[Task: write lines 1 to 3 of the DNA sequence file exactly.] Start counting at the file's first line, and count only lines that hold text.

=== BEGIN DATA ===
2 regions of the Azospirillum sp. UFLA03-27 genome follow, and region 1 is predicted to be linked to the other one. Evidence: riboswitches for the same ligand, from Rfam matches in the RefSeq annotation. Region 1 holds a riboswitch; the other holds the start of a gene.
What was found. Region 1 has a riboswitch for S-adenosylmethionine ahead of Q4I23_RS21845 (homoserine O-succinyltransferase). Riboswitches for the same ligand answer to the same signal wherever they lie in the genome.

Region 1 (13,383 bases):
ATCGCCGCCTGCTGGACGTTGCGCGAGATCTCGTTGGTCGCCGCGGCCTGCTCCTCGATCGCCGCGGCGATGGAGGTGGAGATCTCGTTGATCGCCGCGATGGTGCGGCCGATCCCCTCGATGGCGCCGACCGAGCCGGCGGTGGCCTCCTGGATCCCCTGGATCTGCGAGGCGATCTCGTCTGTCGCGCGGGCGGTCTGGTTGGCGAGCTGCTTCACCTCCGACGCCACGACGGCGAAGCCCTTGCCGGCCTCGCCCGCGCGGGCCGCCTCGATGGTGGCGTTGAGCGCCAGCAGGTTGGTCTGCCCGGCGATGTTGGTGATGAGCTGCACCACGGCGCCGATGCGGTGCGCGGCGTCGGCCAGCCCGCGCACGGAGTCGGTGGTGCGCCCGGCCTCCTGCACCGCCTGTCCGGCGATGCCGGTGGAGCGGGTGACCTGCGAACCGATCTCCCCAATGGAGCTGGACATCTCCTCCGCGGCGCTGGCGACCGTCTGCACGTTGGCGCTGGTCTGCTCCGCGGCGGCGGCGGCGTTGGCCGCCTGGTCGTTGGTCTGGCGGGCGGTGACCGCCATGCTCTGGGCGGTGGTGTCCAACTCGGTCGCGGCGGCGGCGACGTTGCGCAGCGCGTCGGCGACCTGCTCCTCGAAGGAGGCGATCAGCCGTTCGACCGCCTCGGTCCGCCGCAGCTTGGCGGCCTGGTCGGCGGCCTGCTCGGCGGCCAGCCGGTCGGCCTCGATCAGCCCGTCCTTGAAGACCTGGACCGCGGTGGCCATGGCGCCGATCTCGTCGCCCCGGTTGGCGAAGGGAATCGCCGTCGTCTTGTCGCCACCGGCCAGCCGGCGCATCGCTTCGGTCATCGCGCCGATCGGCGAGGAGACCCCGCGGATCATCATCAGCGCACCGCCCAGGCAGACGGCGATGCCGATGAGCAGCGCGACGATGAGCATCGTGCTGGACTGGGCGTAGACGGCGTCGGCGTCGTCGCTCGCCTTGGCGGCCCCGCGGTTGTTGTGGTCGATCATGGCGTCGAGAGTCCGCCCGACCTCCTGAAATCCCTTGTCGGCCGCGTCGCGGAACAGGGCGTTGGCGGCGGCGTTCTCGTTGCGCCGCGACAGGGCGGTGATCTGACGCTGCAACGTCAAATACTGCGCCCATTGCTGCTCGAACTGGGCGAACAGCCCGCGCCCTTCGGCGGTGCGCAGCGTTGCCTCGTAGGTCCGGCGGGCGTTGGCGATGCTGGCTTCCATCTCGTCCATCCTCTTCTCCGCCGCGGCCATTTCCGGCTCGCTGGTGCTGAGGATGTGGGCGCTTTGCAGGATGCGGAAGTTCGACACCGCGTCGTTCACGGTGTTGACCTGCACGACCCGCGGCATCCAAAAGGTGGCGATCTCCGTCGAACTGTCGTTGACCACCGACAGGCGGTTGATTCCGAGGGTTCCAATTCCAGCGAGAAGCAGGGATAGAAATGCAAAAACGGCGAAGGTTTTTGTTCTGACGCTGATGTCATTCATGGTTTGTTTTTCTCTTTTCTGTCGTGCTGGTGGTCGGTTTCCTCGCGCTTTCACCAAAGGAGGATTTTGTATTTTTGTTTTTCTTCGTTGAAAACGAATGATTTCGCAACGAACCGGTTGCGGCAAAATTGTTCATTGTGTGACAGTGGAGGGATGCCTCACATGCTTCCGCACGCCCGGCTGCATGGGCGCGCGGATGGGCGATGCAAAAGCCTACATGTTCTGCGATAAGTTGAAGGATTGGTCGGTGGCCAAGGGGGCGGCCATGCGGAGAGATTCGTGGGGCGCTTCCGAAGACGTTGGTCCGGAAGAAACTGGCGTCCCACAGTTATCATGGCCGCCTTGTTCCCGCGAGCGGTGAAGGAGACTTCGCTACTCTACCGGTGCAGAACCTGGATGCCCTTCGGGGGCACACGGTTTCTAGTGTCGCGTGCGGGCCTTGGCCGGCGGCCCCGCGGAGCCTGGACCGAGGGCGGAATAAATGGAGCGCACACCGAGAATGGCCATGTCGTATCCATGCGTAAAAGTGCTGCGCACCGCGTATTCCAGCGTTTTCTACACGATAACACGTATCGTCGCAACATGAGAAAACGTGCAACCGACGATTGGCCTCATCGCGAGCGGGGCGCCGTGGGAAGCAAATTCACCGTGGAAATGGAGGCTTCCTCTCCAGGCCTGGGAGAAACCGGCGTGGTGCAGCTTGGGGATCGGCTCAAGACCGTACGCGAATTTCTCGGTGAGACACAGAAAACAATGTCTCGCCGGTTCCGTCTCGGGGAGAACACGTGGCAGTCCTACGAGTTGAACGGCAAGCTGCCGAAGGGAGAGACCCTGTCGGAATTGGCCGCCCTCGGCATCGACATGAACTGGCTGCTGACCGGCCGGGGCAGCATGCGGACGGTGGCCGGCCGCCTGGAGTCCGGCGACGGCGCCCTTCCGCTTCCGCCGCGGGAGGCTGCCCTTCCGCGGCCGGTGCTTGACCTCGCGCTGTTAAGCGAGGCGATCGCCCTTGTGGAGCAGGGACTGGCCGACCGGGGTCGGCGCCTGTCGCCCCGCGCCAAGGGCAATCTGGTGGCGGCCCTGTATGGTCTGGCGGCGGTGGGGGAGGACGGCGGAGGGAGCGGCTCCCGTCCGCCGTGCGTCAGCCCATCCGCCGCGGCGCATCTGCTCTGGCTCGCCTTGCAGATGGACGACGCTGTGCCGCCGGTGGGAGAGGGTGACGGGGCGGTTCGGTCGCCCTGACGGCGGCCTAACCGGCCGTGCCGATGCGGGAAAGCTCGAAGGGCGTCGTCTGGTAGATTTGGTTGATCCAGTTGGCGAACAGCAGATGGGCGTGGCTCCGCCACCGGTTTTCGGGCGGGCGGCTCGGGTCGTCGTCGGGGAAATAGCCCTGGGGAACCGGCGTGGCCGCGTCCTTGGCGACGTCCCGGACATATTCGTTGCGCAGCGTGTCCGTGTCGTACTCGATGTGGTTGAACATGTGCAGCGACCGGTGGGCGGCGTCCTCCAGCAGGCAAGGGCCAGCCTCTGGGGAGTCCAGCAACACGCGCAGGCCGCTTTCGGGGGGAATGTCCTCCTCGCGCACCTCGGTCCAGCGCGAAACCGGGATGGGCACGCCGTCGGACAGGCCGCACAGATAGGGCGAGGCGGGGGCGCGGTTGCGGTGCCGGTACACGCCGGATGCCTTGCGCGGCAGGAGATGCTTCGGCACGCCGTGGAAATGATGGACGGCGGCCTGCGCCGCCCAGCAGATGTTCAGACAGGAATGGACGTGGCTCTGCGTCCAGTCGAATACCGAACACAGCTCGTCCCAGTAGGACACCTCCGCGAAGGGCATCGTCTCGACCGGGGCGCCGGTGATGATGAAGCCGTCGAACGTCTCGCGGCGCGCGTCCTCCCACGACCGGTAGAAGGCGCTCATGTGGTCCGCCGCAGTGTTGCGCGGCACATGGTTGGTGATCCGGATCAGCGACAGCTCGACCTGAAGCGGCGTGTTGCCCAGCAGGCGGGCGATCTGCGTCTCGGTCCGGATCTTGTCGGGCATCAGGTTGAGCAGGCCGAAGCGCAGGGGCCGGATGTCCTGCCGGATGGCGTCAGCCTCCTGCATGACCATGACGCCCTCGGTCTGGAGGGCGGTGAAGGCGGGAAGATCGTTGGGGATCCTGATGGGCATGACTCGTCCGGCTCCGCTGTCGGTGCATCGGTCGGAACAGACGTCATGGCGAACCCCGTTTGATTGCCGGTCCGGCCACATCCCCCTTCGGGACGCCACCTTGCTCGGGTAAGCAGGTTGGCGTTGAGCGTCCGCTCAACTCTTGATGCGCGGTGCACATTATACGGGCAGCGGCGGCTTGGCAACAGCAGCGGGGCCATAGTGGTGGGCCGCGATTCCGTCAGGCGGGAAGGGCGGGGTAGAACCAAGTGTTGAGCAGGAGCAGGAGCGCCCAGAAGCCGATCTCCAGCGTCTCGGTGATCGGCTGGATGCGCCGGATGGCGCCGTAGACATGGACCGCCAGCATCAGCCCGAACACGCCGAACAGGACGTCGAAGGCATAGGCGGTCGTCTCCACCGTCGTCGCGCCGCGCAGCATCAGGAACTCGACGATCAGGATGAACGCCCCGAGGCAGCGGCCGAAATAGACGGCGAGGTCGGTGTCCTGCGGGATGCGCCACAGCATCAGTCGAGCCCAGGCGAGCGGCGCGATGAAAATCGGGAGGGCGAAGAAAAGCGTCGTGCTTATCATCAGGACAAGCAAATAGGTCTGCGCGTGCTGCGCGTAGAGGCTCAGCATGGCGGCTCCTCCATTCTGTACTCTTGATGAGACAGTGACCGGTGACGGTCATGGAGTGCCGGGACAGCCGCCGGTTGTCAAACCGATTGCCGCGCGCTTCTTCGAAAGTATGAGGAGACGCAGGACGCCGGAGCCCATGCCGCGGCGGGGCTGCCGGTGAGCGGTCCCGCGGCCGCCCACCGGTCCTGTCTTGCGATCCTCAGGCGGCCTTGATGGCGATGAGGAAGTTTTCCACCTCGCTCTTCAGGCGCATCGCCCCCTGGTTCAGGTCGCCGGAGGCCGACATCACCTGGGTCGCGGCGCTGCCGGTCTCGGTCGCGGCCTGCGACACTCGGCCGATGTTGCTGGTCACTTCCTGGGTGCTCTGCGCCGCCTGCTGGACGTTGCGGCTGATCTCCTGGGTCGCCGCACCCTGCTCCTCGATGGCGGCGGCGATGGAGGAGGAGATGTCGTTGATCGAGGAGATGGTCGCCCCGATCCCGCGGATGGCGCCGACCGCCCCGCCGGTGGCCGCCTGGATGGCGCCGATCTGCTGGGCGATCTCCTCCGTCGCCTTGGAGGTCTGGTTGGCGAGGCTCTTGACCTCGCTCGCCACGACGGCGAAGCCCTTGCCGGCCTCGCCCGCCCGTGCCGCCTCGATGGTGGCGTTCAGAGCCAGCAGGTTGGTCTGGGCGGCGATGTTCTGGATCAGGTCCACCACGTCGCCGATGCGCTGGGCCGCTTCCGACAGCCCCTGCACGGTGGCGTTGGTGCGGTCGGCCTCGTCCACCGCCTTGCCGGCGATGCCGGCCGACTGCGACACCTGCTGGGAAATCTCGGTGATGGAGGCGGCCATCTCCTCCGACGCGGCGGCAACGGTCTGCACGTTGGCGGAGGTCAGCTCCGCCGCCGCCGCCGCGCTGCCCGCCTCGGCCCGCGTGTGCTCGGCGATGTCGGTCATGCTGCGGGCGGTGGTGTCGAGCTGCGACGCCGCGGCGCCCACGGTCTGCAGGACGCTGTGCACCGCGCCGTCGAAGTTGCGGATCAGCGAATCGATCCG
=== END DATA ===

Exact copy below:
2 regions of the Azospirillum sp. UFLA03-27 genome follow, and region 1 is predicted to be linked to the other one. Evidence: riboswitches for the same ligand, from Rfam matches in the RefSeq annotation. Region 1 holds a riboswitch; the other holds the start of a gene.
What was found. Region 1 has a riboswitch for S-adenosylmethionine ahead of Q4I23_RS21845 (homoserine O-succinyltransferase). Riboswitches for the same ligand answer to the same signal wherever they lie in the genome.

Region 1 (13,383 bases):